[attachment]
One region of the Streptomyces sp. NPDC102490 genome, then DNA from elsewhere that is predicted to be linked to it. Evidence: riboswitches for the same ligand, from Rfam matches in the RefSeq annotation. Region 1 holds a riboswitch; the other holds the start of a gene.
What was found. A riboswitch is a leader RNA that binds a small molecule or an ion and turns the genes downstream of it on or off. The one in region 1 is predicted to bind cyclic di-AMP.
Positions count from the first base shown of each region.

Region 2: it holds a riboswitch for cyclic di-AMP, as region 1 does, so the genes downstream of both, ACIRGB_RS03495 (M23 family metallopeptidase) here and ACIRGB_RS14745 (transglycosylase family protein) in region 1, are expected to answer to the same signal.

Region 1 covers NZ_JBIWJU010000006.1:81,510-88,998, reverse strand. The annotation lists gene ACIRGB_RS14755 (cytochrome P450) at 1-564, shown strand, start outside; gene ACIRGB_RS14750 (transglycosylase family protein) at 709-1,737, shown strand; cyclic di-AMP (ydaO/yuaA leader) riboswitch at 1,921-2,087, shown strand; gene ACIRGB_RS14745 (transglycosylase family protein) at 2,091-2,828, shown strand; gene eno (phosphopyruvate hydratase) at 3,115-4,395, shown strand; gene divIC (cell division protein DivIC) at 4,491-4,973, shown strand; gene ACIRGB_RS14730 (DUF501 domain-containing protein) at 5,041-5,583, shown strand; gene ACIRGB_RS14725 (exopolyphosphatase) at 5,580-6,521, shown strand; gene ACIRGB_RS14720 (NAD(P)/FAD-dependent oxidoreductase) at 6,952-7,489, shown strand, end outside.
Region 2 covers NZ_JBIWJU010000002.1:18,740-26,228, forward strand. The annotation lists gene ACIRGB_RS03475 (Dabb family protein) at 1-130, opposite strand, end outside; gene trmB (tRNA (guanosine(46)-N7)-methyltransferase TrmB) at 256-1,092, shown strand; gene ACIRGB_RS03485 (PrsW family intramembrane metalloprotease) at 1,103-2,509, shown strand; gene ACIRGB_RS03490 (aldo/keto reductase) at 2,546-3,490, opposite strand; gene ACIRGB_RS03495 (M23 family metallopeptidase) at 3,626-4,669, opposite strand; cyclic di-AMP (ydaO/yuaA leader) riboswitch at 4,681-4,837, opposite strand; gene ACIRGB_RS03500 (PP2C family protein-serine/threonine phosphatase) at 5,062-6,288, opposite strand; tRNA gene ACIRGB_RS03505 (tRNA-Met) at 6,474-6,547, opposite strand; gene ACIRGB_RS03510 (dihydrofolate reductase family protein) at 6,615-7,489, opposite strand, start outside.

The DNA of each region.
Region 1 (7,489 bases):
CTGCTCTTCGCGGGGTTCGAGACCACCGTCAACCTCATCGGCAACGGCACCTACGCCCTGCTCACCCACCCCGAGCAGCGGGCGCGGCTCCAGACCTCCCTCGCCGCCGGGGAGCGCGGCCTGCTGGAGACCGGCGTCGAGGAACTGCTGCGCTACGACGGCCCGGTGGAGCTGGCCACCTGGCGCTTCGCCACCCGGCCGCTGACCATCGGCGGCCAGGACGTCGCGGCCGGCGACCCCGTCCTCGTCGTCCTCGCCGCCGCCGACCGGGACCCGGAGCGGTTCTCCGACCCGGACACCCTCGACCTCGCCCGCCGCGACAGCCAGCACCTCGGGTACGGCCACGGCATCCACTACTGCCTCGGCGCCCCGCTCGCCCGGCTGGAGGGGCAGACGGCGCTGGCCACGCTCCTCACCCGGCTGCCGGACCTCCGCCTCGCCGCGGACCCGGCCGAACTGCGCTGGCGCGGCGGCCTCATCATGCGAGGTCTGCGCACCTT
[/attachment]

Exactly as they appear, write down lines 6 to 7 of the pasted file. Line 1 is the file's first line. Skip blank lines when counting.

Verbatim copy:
Region 2 covers NZ_JBIWJU010000002.1:18,740-26,228, forward strand. The annotation lists gene ACIRGB_RS03475 (Dabb family protein) at 1-130, opposite strand, end outside; gene trmB (tRNA (guanosine(46)-N7)-methyltransferase TrmB) at 256-1,092, shown strand; gene ACIRGB_RS03485 (PrsW family intramembrane metalloprotease) at 1,103-2,509, shown strand; gene ACIRGB_RS03490 (aldo/keto reductase) at 2,546-3,490, opposite strand; gene ACIRGB_RS03495 (M23 family metallopeptidase) at 3,626-4,669, opposite strand; cyclic di-AMP (ydaO/yuaA leader) riboswitch at 4,681-4,837, opposite strand; gene ACIRGB_RS03500 (PP2C family protein-serine/threonine phosphatase) at 5,062-6,288, opposite strand; tRNA gene ACIRGB_RS03505 (tRNA-Met) at 6,474-6,547, opposite strand; gene ACIRGB_RS03510 (dihydrofolate reductase family protein) at 6,615-7,489, opposite strand, start outside.

The DNA of each region.